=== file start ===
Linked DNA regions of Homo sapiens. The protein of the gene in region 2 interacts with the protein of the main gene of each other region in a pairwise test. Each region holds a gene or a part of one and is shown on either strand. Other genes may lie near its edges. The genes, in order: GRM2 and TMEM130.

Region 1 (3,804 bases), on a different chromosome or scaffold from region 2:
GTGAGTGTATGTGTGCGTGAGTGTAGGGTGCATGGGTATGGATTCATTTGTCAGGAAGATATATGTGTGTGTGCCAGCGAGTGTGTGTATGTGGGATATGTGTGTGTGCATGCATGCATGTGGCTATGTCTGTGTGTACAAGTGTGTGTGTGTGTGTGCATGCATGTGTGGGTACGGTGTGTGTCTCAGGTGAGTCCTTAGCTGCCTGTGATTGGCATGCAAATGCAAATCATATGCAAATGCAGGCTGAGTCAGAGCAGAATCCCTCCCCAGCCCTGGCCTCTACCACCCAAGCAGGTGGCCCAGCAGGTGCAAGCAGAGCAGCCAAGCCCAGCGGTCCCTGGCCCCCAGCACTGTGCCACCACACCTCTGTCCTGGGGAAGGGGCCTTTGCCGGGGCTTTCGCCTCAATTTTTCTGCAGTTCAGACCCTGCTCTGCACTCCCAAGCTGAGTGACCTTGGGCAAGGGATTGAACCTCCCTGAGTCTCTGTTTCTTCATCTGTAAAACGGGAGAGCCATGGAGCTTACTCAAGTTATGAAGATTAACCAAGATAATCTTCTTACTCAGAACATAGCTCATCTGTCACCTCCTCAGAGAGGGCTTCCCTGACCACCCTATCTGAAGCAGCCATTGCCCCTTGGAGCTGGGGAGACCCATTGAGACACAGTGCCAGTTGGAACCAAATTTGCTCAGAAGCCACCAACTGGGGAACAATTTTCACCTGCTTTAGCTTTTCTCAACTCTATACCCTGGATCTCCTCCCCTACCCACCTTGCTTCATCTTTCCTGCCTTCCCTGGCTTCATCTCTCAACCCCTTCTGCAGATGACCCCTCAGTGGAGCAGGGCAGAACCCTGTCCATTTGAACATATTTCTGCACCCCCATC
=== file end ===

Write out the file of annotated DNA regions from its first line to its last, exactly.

Linked DNA regions of Homo sapiens. The protein of the gene in region 2 interacts with the protein of the main gene of each other region in a pairwise test. Each region holds a gene or a part of one and is shown on either strand. Other genes may lie near its edges. The genes, in order: GRM2 and TMEM130.

Region 1 (3,804 bases), on a different chromosome or scaffold from region 2:
GTGAGTGTATGTGTGCGTGAGTGTAGGGTGCATGGGTATGGATTCATTTGTCAGGAAGATATATGTGTGTGTGCCAGCGAGTGTGTGTATGTGGGATATGTGTGTGTGCATGCATGCATGTGGCTATGTCTGTGTGTACAAGTGTGTGTGTGTGTGTGCATGCATGTGTGGGTACGGTGTGTGTCTCAGGTGAGTCCTTAGCTGCCTGTGATTGGCATGCAAATGCAAATCATATGCAAATGCAGGCTGAGTCAGAGCAGAATCCCTCCCCAGCCCTGGCCTCTACCACCCAAGCAGGTGGCCCAGCAGGTGCAAGCAGAGCAGCCAAGCCCAGCGGTCCCTGGCCCCCAGCACTGTGCCACCACACCTCTGTCCTGGGGAAGGGGCCTTTGCCGGGGCTTTCGCCTCAATTTTTCTGCAGTTCAGACCCTGCTCTGCACTCCCAAGCTGAGTGACCTTGGGCAAGGGATTGAACCTCCCTGAGTCTCTGTTTCTTCATCTGTAAAACGGGAGAGCCATGGAGCTTACTCAAGTTATGAAGATTAACCAAGATAATCTTCTTACTCAGAACATAGCTCATCTGTCACCTCCTCAGAGAGGGCTTCCCTGACCACCCTATCTGAAGCAGCCATTGCCCCTTGGAGCTGGGGAGACCCATTGAGACACAGTGCCAGTTGGAACCAAATTTGCTCAGAAGCCACCAACTGGGGAACAATTTTCACCTGCTTTAGCTTTTCTCAACTCTATACCCTGGATCTCCTCCCCTACCCACCTTGCTTCATCTTTCCTGCCTTCCCTGGCTTCATCTCTCAACCCCTTCTGCAGATGACCCCTCAGTGGAGCAGGGCAGAACCCTGTCCATTTGAACATATTTCTGCACCCCCATC